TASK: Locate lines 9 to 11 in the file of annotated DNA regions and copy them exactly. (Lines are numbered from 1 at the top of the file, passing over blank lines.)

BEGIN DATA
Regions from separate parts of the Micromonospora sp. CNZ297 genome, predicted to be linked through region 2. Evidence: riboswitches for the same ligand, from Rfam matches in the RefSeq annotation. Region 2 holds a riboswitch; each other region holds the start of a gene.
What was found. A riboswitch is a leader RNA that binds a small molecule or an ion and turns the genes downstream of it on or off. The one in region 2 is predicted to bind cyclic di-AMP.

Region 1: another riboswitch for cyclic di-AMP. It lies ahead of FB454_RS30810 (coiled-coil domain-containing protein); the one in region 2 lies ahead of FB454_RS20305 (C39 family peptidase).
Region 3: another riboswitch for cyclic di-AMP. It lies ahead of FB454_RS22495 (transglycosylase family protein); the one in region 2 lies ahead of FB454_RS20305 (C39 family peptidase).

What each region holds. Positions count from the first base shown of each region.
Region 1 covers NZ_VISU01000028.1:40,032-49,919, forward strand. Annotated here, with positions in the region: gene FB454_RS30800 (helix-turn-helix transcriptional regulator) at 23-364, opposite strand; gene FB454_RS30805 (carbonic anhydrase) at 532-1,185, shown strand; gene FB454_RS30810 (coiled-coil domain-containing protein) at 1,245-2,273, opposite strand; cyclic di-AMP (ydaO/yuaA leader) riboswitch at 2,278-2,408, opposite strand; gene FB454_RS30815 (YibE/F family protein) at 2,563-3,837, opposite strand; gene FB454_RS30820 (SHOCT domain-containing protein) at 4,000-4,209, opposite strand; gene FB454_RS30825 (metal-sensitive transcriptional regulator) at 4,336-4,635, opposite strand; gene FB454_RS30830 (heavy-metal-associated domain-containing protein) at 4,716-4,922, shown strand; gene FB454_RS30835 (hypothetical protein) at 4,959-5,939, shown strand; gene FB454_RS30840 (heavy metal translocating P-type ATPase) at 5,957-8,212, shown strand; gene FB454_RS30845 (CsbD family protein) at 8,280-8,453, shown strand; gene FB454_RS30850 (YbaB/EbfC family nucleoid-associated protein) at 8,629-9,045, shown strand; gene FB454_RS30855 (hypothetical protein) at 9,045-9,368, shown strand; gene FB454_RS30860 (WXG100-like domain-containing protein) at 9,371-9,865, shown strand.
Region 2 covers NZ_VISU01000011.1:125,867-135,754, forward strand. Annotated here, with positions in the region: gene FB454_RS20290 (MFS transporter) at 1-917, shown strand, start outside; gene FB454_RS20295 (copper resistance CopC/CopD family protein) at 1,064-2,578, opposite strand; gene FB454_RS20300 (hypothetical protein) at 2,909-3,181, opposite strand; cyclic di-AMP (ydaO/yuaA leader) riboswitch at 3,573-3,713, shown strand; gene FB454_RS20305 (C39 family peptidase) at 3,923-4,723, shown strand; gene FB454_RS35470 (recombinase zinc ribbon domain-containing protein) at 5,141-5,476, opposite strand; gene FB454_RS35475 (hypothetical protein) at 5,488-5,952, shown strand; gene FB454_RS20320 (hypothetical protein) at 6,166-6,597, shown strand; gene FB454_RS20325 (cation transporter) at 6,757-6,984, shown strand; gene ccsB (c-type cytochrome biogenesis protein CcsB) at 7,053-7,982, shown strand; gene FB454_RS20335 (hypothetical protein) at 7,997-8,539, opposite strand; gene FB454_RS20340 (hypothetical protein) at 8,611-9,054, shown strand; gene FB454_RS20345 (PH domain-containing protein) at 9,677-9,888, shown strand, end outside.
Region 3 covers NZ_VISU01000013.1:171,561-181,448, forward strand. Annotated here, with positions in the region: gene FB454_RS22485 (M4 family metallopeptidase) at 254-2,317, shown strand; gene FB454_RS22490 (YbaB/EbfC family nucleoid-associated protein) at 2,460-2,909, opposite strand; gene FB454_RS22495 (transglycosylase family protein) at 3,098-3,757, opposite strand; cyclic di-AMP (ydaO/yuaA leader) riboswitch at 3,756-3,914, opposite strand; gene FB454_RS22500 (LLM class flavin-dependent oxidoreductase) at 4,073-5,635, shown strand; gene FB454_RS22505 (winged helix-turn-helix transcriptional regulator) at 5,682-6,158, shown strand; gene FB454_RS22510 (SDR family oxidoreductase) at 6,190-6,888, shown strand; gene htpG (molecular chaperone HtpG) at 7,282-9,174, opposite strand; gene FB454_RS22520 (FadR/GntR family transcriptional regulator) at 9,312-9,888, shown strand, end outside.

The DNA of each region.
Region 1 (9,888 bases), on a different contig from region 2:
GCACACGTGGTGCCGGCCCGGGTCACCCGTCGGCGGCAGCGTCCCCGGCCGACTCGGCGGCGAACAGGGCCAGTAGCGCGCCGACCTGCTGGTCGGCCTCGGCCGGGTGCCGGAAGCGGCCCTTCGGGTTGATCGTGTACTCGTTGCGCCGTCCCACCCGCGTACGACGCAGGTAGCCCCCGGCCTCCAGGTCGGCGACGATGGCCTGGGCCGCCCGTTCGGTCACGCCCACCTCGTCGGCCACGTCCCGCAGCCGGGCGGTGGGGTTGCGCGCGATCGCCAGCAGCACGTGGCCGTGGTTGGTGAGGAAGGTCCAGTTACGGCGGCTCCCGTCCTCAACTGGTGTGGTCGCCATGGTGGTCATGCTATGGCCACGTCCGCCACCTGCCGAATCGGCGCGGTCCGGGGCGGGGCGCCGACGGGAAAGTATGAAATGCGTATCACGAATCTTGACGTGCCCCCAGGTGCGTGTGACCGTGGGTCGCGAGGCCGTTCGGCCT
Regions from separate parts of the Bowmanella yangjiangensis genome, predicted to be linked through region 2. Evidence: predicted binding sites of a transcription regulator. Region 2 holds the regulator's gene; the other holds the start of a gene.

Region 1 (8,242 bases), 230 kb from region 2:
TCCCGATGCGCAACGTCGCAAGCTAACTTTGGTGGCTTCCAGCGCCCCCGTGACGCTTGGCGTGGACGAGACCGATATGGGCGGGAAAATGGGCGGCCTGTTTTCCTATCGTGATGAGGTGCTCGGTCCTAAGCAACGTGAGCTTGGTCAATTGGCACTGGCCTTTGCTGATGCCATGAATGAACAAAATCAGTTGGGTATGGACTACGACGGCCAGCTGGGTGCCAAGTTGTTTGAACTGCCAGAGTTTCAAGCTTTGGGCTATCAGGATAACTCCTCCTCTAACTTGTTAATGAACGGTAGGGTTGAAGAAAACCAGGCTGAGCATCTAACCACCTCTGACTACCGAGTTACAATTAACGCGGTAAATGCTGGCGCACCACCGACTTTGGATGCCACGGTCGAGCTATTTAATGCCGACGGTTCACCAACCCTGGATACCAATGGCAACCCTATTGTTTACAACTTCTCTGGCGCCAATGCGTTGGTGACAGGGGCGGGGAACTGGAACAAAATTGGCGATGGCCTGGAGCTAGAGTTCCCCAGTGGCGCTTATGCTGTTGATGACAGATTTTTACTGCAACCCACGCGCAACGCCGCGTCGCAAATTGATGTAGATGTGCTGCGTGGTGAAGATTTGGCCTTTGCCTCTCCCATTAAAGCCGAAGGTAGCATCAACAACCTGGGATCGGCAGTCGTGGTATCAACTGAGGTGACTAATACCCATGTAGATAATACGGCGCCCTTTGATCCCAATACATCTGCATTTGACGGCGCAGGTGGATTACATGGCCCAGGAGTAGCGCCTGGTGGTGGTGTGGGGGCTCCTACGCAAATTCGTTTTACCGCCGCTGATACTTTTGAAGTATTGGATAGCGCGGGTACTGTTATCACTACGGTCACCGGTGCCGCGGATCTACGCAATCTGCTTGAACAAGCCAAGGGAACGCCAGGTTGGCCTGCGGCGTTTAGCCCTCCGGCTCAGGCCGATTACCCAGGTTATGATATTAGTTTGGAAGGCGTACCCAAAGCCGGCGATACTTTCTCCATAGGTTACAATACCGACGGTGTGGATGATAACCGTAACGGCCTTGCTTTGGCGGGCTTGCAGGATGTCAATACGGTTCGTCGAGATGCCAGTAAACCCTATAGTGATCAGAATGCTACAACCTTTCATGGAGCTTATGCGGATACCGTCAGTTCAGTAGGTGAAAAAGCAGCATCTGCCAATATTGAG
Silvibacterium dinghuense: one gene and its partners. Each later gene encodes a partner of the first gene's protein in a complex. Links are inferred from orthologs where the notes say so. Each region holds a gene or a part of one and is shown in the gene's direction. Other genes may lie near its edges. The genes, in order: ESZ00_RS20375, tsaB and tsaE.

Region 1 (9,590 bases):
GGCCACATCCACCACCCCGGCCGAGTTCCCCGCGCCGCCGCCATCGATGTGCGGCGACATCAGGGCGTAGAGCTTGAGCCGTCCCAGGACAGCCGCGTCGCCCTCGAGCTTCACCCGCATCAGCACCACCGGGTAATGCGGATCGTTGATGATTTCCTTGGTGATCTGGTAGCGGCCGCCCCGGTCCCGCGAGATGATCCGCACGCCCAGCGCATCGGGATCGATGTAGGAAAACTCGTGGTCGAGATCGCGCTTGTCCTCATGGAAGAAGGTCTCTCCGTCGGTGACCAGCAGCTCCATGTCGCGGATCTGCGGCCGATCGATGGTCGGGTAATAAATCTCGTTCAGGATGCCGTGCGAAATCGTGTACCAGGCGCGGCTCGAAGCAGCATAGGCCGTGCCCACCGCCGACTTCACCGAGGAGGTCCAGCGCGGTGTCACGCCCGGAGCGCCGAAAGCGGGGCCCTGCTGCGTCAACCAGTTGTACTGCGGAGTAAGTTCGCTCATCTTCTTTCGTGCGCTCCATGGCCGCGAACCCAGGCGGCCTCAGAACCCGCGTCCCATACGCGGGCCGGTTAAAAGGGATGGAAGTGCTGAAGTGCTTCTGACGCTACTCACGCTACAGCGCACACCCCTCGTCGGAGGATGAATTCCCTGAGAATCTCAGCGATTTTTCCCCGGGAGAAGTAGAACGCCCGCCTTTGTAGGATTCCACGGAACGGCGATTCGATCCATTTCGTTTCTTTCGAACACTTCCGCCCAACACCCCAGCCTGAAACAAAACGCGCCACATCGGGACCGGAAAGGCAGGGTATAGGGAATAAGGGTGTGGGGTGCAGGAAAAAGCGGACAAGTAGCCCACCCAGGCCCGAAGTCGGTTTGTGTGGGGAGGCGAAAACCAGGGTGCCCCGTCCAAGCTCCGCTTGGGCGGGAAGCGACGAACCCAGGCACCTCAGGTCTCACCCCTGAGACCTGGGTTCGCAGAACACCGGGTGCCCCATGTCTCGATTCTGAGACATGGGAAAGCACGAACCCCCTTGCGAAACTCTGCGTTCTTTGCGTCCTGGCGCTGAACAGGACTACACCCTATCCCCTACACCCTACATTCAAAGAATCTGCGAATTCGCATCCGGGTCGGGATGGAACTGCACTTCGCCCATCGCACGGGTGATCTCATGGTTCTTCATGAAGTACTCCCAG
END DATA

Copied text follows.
The DNA of each region.
Region 1 (9,888 bases), on a different contig from region 2:
GCACACGTGGTGCCGGCCCGGGTCACCCGTCGGCGGCAGCGTCCCCGGCCGACTCGGCGGCGAACAGGGCCAGTAGCGCGCCGACCTGCTGGTCGGCCTCGGCCGGGTGCCGGAAGCGGCCCTTCGGGTTGATCGTGTACTCGTTGCGCCGTCCCACCCGCGTACGACGCAGGTAGCCCCCGGCCTCCAGGTCGGCGACGATGGCCTGGGCCGCCCGTTCGGTCACGCCCACCTCGTCGGCCACGTCCCGCAGCCGGGCGGTGGGGTTGCGCGCGATCGCCAGCAGCACGTGGCCGTGGTTGGTGAGGAAGGTCCAGTTACGGCGGCTCCCGTCCTCAACTGGTGTGGTCGCCATGGTGGTCATGCTATGGCCACGTCCGCCACCTGCCGAATCGGCGCGGTCCGGGGCGGGGCGCCGACGGGAAAGTATGAAATGCGTATCACGAATCTTGACGTGCCCCCAGGTGCGTGTGACCGTGGGTCGCGAGGCCGTTCGGCCT